Edgar Wright doesn't just make great films -- he makes rewarding films. His movies, which have tapped into many different genres and styles since Shaun of the Dead in 2004, are all immensely entertaining in their own right on first viewing, but what makes them brilliant is the excessive attention to detail that adds a new level to the narrative with each new viewing. Baby Driver, a project that Wright has been developing for a solid two decades, is most certainly no exception to this -- and while it will be multiple screenings to fully digest everything it has to offer, it only takes one watch to recognize it as an exceptional piece of art.
In the way that Shaun of the Dead, Hot Fuzz and The World's End are respectively tributes to zombie horror, '80s action, and '50s sci-fi, Baby Driver is Edgar Wright's concoction of heist movie and non-singing & dancing musical, and it clicks on every level. Bleeding a special cinematic language while being brilliantly unique, it's put together unlike anything you've seen before, and while mixing fast chases, smart wit, high-stakes drama, fantastic performances and a genius soundtrack, it's everything you want from a film experience.
Borrowed from a Simon & Garfunkel song, the title also concisely sums up the titular character, Baby (Ansel Elgort), who is perhaps the world's greatest getaway driver. Suffering from a persistent ringing in the ears courtesy of a car crash that killed both of his parents when he was young, he perpetually has headphones piping music to his brain -- and it just so happens that he can find perfect synchronicity with a beat that allows him to execute incredible vehicle maneuvers behind the wheel. Good as he is, however, the crime world is one that he desperately wants to escape, and when he has a love-at-first-sight encounter with a new waitress at his favorite diner (Lily James), he begins to plot his departure, no matter what the cost.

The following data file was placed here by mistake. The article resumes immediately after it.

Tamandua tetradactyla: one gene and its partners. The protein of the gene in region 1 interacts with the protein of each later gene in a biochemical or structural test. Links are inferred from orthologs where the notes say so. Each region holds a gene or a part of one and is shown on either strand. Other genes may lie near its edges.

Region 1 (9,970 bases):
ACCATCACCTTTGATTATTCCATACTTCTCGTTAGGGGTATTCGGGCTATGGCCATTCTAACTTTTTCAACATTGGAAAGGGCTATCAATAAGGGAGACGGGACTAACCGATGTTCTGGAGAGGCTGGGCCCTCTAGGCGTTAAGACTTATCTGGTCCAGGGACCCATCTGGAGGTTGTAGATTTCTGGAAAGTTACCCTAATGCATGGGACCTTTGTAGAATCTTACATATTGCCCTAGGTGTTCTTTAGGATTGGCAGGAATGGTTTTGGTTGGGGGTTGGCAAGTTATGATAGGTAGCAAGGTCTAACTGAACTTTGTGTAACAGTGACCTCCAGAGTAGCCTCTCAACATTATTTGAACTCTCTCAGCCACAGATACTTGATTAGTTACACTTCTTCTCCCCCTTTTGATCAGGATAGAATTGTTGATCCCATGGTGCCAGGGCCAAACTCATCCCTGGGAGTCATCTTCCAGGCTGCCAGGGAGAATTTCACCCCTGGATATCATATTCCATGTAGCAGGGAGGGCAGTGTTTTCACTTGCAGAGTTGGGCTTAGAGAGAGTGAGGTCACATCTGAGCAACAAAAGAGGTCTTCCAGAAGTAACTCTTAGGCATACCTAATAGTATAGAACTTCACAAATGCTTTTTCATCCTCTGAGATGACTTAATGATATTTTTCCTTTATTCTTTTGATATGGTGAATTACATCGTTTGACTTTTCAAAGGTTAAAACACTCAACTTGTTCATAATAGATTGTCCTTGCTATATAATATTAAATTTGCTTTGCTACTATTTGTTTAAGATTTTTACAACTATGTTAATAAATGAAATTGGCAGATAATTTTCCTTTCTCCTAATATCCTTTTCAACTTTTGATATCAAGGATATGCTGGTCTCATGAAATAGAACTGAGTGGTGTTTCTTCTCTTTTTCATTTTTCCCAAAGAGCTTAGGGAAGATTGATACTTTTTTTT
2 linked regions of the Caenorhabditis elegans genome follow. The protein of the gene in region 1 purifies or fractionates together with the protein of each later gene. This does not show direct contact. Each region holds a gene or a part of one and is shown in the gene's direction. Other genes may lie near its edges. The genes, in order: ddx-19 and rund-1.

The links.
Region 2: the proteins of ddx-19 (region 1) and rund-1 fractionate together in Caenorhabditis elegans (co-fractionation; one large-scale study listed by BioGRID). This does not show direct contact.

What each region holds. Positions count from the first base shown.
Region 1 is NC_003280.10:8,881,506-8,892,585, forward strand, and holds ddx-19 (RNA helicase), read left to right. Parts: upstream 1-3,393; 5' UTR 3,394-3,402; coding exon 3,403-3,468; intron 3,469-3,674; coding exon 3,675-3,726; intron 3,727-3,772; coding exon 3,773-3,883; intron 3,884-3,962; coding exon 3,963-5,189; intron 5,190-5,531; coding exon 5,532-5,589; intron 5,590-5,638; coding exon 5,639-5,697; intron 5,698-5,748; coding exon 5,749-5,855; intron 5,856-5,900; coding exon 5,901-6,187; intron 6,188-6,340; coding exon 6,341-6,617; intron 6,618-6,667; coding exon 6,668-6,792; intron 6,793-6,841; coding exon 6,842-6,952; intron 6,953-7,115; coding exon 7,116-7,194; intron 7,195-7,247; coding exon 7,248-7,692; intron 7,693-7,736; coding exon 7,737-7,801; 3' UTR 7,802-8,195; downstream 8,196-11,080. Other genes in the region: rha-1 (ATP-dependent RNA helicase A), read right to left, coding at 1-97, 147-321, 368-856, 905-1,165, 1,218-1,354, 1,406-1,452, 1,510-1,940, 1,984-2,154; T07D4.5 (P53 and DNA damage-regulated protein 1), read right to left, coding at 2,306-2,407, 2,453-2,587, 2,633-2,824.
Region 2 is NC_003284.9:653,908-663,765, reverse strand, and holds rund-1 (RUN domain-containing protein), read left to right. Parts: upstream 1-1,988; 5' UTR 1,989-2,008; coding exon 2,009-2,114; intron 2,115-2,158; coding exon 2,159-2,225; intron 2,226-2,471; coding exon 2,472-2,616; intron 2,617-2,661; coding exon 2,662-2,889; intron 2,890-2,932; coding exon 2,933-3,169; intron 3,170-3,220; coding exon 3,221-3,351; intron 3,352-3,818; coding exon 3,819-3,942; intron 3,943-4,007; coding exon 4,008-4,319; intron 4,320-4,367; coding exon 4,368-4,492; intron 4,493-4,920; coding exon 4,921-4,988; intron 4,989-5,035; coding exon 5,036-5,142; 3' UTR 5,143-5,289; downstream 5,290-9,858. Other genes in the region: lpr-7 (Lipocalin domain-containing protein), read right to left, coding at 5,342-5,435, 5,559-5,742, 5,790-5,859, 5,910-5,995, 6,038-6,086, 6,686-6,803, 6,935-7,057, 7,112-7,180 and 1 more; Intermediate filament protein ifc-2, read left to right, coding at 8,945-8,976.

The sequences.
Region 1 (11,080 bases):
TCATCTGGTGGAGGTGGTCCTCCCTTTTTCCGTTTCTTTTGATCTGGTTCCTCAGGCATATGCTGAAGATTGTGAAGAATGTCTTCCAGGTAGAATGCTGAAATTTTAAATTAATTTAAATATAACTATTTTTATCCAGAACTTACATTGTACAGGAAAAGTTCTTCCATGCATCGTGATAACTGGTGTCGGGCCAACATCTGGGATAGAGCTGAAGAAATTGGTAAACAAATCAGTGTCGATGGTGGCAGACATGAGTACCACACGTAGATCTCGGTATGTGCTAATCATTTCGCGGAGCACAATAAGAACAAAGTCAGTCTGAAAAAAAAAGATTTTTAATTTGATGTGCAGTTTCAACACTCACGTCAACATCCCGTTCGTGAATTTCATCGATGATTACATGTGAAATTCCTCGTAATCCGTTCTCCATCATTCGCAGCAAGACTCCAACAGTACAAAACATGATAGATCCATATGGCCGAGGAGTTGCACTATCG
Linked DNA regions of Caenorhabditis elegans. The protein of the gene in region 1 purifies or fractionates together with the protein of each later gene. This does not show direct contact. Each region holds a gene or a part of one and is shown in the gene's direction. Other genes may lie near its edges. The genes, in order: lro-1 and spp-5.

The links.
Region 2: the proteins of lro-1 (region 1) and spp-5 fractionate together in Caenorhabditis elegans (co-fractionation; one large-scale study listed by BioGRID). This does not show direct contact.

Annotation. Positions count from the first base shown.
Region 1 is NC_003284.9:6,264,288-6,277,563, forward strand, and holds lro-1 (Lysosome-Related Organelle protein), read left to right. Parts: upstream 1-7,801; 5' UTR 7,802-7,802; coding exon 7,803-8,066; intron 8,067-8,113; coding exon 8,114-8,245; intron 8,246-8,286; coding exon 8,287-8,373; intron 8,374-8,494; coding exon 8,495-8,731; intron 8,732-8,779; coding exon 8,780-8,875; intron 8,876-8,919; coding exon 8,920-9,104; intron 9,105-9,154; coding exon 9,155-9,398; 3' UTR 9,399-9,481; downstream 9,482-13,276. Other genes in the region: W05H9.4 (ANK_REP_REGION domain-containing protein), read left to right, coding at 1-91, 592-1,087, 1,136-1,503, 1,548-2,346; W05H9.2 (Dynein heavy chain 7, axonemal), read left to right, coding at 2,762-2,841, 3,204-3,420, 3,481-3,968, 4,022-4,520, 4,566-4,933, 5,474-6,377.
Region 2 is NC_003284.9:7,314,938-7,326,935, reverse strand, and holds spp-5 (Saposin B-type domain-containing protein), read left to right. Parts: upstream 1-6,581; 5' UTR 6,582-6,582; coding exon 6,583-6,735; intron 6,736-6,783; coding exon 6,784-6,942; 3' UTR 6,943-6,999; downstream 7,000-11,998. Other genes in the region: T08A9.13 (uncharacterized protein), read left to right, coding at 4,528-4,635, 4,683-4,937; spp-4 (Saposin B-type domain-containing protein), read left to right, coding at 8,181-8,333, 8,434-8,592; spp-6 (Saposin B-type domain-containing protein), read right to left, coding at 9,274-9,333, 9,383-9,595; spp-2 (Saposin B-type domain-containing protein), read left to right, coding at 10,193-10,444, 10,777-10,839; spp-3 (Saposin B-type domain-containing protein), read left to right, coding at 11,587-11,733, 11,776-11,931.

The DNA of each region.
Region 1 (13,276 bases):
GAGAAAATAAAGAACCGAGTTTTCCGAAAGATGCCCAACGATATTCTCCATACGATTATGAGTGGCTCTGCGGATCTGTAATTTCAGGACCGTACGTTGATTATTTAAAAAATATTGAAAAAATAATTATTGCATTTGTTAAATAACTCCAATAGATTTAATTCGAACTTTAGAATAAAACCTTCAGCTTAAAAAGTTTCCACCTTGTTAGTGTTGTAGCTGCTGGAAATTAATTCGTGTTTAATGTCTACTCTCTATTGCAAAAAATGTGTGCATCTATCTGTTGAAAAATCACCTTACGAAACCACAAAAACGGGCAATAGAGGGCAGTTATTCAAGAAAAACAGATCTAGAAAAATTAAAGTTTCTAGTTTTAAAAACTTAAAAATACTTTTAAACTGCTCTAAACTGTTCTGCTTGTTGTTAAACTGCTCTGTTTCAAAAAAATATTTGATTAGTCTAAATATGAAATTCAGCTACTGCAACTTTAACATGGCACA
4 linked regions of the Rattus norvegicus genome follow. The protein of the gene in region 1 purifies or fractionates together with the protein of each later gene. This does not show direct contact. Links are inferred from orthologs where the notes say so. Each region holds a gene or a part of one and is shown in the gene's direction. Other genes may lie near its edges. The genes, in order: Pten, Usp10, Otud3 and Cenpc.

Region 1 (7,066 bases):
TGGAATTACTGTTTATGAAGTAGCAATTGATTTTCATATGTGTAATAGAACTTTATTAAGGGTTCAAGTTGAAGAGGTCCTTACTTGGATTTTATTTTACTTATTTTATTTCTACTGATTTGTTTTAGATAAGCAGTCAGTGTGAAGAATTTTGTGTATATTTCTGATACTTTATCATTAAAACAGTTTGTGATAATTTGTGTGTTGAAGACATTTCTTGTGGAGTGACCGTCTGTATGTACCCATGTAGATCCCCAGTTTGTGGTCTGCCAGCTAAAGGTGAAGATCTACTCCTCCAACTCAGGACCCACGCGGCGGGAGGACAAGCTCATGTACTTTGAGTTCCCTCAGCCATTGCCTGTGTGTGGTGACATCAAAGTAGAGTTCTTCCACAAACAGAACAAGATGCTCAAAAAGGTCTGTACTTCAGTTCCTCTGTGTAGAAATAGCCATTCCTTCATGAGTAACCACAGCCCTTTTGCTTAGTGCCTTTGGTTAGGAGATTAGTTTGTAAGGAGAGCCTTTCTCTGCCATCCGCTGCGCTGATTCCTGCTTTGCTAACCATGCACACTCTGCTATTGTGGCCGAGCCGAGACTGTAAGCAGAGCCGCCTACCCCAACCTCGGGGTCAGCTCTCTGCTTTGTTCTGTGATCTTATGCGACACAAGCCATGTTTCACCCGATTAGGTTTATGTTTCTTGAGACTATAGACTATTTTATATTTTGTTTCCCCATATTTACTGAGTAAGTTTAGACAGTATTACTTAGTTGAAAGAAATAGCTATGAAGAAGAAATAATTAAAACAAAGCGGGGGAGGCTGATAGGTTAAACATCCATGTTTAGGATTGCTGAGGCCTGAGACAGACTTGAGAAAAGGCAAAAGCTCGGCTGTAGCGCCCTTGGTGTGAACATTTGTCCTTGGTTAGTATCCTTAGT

Sporting a 30-song soundtrack that will become a must-buy for anyone who sees the movie, Baby Driver is entirely built around its music -- in the same way that the world is for the protagonist -- and it's nothing short of an astonishing feat. Requiring a stunning degree of specificity and assembled with hyper-elegance by editors Jonathan Amos & Paul Machliss, it's breathtaking to watch everything from a one-shot coffee run choreographed to Bob & Earl's "Harlem Shuffle," to a final showdown set to Queen's "Brighton Rock." The music basically winds up being its own special effect in the film, as what's accomplished will alone have you leaving the theater asking yourself, "How the hell did they do that?"
Baby Driver also has the effect of making the action of Hot Fuzz look like a training wheels exercise for Edgar Wright, as the film's numerous car chases might as well be stress tests for the arm rests of theater seats. Ansel Elgort and the expert stunt team pull off moves with vehicles you would ordinarily think would be impossible -- which is also by itself a credit to the impressive realism generated by dedication to practical on-set work. While your foot is tapping to the beat, your heart is perpetually in your throat as though you've been strapped to the hood of Baby's car, and it demands the big screen.